The Myth: It's safe to return to your pre pregnancy workout as soon as you get the "green light" from your care provider.
The FPC Answer: Most care providers will give you the green light at around 6 weeks to resume exercise. But what does that mean?
Did you know that the first 12 weeks post birth are known as the "critical healing period"? (Read 12...not 6). Many women return to their favorite workouts too soon and too hard and put themselves at risk of developing complications. Even if you feel amazing, the exercise choices you make during those initial weeks can effect your body for the rest of your life. We could probably write you a book on the topic, but you're busy so here are some important bullet points instead:
Before returning to exercise post birth:
- It takes 4 months after you're done breastfeeding for your body to stop producing the hormone relaxin. As long as relaxin is present, the connective tissue between your rectus abdominis (6-pack abs) is still vulnerable. Thats why we continue to offer safe "core" alternatives for all our newly postpartum moms.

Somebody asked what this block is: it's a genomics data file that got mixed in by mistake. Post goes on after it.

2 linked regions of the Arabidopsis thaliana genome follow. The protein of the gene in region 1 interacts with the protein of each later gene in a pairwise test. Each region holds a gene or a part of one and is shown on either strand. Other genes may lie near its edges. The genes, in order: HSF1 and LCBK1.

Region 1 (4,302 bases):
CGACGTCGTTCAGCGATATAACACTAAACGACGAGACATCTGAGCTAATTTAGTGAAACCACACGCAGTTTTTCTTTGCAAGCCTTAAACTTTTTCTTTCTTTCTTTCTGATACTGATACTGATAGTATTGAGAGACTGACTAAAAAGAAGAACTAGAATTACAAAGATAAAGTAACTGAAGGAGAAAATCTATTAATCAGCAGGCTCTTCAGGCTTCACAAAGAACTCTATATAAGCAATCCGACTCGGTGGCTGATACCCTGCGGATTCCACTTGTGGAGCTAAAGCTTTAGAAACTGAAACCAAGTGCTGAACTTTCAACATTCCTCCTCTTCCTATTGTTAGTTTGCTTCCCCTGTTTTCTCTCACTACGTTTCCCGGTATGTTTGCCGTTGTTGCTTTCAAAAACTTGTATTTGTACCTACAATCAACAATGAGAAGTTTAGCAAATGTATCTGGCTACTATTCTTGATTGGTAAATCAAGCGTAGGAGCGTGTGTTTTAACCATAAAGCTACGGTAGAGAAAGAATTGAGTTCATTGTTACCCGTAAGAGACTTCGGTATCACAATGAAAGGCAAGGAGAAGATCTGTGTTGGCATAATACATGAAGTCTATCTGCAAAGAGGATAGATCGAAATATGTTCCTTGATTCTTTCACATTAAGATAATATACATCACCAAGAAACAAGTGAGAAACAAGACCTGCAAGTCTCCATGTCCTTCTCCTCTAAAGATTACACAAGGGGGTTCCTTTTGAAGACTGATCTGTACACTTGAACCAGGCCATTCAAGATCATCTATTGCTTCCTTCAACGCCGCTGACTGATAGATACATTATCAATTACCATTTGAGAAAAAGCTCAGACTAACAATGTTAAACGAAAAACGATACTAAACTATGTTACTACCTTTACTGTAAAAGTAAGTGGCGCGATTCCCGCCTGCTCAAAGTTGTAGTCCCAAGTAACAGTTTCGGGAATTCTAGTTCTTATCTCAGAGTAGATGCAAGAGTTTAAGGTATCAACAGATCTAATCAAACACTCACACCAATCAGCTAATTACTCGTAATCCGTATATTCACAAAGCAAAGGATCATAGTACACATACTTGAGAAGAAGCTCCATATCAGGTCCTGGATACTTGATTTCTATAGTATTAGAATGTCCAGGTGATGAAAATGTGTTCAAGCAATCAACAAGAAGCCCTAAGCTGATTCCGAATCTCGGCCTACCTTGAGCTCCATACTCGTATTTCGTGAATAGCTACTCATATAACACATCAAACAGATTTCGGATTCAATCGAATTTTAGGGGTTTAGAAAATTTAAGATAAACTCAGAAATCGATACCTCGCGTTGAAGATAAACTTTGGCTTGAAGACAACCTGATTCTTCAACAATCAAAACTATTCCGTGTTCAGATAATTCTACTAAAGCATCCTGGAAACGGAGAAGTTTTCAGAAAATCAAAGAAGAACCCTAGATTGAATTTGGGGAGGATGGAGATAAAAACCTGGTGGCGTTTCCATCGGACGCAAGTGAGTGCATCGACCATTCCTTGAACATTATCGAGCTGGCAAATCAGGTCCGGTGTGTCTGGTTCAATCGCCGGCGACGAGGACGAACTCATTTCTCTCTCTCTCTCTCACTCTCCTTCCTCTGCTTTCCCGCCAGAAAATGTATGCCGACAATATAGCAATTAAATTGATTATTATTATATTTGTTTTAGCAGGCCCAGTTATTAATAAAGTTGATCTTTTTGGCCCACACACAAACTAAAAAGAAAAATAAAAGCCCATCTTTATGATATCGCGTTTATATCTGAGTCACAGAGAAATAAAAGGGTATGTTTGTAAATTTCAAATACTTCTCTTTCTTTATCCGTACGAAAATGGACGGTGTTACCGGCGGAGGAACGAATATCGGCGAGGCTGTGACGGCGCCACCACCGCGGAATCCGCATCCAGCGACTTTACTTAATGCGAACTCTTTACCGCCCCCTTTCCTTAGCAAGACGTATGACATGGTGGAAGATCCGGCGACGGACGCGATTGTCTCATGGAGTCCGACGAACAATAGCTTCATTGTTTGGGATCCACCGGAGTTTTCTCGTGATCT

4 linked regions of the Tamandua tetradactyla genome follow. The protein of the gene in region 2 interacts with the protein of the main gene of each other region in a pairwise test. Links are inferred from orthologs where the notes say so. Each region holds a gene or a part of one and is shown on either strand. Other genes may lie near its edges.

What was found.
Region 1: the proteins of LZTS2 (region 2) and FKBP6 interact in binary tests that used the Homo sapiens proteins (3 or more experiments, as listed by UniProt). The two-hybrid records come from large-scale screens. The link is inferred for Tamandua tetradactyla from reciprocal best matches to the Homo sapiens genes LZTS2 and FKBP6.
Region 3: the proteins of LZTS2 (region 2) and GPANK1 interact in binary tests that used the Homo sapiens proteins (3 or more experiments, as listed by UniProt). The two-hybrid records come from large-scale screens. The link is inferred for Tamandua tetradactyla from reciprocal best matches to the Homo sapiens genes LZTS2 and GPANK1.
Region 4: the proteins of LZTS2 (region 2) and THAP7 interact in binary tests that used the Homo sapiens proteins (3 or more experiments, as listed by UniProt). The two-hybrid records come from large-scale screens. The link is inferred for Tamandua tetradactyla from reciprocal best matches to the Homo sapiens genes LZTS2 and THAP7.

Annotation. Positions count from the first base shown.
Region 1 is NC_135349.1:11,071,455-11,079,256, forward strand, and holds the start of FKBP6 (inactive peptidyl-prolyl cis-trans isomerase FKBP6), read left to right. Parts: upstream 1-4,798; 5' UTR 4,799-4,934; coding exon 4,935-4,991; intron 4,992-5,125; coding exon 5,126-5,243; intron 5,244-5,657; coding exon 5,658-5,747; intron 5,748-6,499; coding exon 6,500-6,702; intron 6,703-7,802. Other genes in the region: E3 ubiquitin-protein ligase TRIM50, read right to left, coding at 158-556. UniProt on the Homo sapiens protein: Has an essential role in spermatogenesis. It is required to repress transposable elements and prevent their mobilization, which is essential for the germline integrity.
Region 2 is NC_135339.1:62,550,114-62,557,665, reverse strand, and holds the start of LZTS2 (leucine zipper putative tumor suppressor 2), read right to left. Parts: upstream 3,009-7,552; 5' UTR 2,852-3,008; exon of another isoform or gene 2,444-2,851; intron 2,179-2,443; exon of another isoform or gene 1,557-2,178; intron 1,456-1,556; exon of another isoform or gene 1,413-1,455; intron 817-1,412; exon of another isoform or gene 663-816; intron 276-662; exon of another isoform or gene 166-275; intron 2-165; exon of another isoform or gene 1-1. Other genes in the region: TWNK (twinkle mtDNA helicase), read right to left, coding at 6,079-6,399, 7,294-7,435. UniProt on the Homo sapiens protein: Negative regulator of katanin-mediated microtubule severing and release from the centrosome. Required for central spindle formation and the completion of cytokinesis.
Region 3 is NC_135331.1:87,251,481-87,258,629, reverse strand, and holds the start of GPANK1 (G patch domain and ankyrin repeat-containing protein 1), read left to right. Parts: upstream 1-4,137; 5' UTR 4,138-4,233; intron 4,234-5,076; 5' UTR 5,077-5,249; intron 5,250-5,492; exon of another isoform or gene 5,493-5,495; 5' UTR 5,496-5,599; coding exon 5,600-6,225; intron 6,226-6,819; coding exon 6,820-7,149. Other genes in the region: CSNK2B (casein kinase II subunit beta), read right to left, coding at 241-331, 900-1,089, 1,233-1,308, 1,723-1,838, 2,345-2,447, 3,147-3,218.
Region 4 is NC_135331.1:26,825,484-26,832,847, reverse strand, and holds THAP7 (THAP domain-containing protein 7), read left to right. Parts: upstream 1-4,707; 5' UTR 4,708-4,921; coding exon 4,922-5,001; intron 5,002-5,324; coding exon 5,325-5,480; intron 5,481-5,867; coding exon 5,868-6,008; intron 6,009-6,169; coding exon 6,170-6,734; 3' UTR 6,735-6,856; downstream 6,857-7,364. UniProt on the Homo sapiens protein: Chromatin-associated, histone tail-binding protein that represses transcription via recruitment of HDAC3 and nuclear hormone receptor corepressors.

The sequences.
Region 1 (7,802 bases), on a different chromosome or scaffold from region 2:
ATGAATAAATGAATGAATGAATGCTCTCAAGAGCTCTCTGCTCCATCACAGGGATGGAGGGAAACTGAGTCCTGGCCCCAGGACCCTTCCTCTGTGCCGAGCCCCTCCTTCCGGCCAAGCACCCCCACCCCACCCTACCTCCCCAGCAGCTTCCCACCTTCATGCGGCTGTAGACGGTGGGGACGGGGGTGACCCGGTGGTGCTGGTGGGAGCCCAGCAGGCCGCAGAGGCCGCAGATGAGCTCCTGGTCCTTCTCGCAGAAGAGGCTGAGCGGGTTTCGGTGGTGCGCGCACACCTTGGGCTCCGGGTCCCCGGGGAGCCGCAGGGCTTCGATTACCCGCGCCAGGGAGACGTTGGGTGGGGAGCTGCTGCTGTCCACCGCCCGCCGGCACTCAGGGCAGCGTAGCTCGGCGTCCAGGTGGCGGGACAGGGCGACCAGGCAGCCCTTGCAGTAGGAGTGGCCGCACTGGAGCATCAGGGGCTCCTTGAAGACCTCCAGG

- No matter how good that new mom, "yoga teacher", "fitfluencer" looks on instagram, when she tells you it's safe to do crunches at 3 weeks postpartum, it's important to remember that traditional abdominal work like crunches, twists, planks, etc. are absolutely out of the question during those first 12 weeks.
- If you still have ab separation at 12 weeks, you need to continue to modify your workout and also be working with a postnatal specialist that can help you heal.
- You can't trust YouTube or even an instructor with a general pre/postnatal certification to do a Diastasis Recti (abdominal separation) assessment. They have a very limited knowledge of the topic and they may "assess" that you are fine when in fact, you are not. Or tell you that a DR is present when they don't understand the true definition of what it means to heal it. Find a specialist. Come see us at FPC, or see a pelvic floor therapist for a proper diagnosis.
- Don't go for a run just yet! Regardless of the type of birth you had, vaginal or Cesarian, you have to continue to train with your pelvic floor in mind. Damage to the pelvic floor doesn't usually come from the actual birth. It comes from the months of weight and pressure on those muscles leading up to the big event. After birth, those muscles need time to rest and recover. If we return to high impact movements right away, you are putting your pelvic floor at risk of developing a prolapse.
This is just the tip of the iceberg when it comes to postpartum fitness. FPC is passionate about educating every woman that walks through our door on how to make a complete recovery post birth. If you are postpartum and looking to get back into fitness, join us at the studio!
Postpartum Rehab and/or Pump & Kegel are the 2 best places to start! Check our schedule for times!